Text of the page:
Sgt. Joseph Miller

Sgt. Joseph Miller, Rejoining the Service After 9/11

Wilhelm Murg
8/9/11

For Sgt. Joseph Miller, two decades of private sector life could not keep him from joining the army after the September 11th attacks. Miller last served in the Navy in the 1970s is currently serving with the 1st Theater Sustainment Command at Camp Arifjan, Kuwait, as an Essential Personnel Services Noncommissioned Officer-in-Charge.

Miller was born in Charleston, South Carolina in 1958. He lived in New Jersey most of his life until he was 10 years old, then his family moved to Florida, where he lived for several years before he joined the service. “Like any teenage kid, when I got out of high school I wasn’t sure exactly what I wanted to do, so I decided I was going in the service,” Miller said. “I went into the Navy in 1975 and stayed there for six years of active-duty. Then I decided I wanted to pursue a career in the electronics engineering field. I went to college and eventually ended up 20 years later working for General Motors and that’s when 9/11 hit. I remember one of my people came in and said ‘You’ve got to go to the conference room and watch it on the TV.’ So I watched it and I thought, ‘That ain’t right.’ At the time I was 42 years old, so I was kind of old to join the military for active-duty. I went to the National Guard and they took me in.

“I was active in the National Guard working at bases around the area; I’ve been to Kosovo, Kuwait, and Iraq and I’ve been doing this ever since.”

Miller says he was obviously happy with his first stint in the Navy. “I worked in the Navy as a sonar technician. I did that for six years before I started working in the private sector. And then when I came back into the service I came back in the Army and I started out as a radio operator. My unit already had a slew of radio operators so I changed over to combat engineer for a while. Then I went into the administrative field and now my primary duty is as an M1-A1 Abrams Tank Commander.”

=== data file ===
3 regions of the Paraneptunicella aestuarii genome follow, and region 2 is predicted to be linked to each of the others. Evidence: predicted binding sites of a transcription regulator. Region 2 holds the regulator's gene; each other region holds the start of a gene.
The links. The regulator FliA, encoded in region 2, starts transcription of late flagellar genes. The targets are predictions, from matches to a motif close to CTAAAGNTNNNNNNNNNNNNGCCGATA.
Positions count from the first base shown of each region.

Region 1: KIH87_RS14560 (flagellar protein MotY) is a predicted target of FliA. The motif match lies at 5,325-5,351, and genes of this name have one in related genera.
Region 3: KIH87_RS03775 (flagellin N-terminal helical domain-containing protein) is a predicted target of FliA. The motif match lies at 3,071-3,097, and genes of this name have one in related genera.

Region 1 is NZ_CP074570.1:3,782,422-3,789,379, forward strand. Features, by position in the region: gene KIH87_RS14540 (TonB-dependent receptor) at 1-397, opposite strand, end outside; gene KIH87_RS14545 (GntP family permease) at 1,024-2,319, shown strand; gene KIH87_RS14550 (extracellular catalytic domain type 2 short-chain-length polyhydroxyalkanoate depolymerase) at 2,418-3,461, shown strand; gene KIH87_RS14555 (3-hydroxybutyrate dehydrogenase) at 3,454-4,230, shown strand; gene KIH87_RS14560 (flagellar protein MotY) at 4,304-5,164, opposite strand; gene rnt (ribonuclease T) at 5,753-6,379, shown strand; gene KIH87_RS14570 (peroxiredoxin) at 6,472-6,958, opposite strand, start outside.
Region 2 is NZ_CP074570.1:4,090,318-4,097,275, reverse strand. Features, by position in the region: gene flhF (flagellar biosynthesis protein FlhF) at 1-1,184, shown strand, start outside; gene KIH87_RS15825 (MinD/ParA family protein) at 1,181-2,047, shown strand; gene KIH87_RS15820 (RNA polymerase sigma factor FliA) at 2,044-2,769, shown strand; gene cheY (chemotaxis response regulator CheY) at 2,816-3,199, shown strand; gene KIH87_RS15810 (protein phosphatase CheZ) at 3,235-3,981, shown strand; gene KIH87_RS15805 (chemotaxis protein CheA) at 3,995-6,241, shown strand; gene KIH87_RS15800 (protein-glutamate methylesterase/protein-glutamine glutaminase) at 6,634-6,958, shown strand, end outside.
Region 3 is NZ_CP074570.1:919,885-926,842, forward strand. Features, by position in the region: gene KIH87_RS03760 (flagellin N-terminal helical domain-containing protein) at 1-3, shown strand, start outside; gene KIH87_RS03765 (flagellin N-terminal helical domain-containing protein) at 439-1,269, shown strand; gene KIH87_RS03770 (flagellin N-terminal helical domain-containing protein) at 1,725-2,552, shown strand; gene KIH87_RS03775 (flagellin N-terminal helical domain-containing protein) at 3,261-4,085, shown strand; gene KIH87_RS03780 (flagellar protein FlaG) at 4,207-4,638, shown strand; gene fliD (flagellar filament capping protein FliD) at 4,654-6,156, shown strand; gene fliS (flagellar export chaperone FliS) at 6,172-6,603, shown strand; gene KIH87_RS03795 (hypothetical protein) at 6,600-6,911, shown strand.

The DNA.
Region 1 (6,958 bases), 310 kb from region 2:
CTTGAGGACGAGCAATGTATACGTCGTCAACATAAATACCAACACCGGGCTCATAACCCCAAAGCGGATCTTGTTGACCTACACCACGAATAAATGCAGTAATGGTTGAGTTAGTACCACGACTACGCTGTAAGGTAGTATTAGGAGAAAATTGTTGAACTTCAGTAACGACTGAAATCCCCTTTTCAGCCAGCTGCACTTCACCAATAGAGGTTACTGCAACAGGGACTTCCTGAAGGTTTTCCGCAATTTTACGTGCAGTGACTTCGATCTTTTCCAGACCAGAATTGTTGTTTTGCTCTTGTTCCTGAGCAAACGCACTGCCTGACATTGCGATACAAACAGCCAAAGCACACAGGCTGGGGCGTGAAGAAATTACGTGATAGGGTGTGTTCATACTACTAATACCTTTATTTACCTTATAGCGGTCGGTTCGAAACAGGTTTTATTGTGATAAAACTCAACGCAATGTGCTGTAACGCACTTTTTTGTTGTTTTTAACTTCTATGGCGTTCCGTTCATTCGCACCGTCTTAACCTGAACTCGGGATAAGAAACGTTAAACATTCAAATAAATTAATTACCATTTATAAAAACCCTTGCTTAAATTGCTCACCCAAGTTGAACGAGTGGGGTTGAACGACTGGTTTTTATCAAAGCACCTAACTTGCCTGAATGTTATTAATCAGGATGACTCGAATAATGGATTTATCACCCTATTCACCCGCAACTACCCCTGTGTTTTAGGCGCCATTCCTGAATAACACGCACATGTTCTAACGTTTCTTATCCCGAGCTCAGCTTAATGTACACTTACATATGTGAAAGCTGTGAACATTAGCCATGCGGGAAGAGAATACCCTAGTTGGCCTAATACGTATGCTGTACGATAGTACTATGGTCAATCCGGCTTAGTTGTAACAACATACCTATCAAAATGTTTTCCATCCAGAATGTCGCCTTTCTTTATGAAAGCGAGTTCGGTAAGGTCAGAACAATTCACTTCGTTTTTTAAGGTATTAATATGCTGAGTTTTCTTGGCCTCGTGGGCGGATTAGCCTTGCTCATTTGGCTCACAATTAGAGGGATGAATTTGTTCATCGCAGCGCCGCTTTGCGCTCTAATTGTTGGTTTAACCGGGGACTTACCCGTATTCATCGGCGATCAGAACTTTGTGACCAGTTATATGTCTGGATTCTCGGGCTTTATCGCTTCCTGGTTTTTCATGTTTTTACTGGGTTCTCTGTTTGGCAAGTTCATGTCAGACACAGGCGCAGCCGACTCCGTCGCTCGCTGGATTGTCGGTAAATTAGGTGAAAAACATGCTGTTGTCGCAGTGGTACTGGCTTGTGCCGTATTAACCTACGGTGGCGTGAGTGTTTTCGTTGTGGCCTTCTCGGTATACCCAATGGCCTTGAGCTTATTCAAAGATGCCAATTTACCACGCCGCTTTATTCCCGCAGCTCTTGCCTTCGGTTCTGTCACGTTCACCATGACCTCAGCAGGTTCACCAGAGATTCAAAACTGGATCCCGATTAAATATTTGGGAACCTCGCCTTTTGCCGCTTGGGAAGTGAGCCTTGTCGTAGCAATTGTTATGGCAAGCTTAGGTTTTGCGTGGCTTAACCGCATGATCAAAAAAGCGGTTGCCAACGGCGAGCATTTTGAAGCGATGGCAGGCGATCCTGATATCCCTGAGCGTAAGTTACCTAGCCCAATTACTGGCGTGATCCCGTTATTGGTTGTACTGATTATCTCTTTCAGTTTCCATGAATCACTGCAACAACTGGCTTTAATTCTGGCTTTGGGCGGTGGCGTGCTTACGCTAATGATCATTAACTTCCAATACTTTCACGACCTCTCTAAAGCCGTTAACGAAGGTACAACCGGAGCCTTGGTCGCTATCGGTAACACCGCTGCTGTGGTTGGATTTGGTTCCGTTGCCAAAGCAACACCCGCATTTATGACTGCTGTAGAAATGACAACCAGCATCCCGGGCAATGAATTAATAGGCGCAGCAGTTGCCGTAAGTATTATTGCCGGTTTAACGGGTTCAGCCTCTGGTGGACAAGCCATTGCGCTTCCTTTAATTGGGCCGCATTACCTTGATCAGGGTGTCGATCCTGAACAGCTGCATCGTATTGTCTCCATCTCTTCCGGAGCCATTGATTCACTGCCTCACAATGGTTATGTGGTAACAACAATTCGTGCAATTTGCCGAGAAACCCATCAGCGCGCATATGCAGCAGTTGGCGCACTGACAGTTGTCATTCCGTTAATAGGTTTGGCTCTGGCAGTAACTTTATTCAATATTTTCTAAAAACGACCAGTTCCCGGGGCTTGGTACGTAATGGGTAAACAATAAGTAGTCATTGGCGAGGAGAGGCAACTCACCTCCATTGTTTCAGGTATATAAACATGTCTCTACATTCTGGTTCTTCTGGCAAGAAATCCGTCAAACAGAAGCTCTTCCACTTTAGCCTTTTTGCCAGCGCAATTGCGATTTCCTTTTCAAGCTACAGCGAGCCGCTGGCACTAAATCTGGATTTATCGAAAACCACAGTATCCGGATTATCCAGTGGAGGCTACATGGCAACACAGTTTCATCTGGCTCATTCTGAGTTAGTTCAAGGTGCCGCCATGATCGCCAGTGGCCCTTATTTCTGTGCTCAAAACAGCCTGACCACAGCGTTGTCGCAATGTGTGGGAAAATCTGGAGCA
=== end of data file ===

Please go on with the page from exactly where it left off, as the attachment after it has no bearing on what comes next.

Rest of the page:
Miller just turned 53-years-old at the end of July. He talked about the physical challenges that faced him as a man in his forties going back into the armed forces. “It was tough at first you,” Miller said. “You have to pass your physical training and your physical fitness tests, but you persevere, you get through, and you build yourself up; then you start passing it. If you want something bad enough you will do anything it takes to get it. Everything came pretty easy when I was young, you have that invincibility-mindset, but nowadays to accomplish most anything it takes more effort.”

Miller says his Native American heritage has never really come into play in his military career. “My great-grandmother was Blackfoot Indian, but I try not to tell everybody that I’m a Native American,” Miller said. “I just tell everyone I’m an American, because a lot of people try to use race as a crutch nowadays, I try to get away from that and use my God-given talents. But I do have Native American on my dog tags. When I’m asked about my religion I’m a Christian, but I say I’m Native American traditional religions, which is Christian and some of the beliefs my grandmother passed on to me. I’m a Christian, I believe in Christianity, and my Native American heritage.”

Miller has a wife and two children, in Tennessee, and he’s looking forward to spending time with them once he retires from the service. “I’m real close to retiring, I’ll be out of here in four years and three months,” Miller said. “Once I’m retired I want to take it easy, I don’t want to work the rest of my life, and I don’t think I’ll have to, but the way the economy is going who knows what will happen. Most of us want to work until we are done and then take the easy route, but it’s almost impossible to retire nowadays.”

But regardless of what happens, on every September 11th Miller plans on remembering what happened in 2001. “I’ll be home on the next anniversary and I plan on making sure that everyone around me knows what 9/11 was all about. It’s not about political ambitions, it’s not even about religious differences; it’s about evil guys killing almost 3,000 people for no reason whatsoever.”

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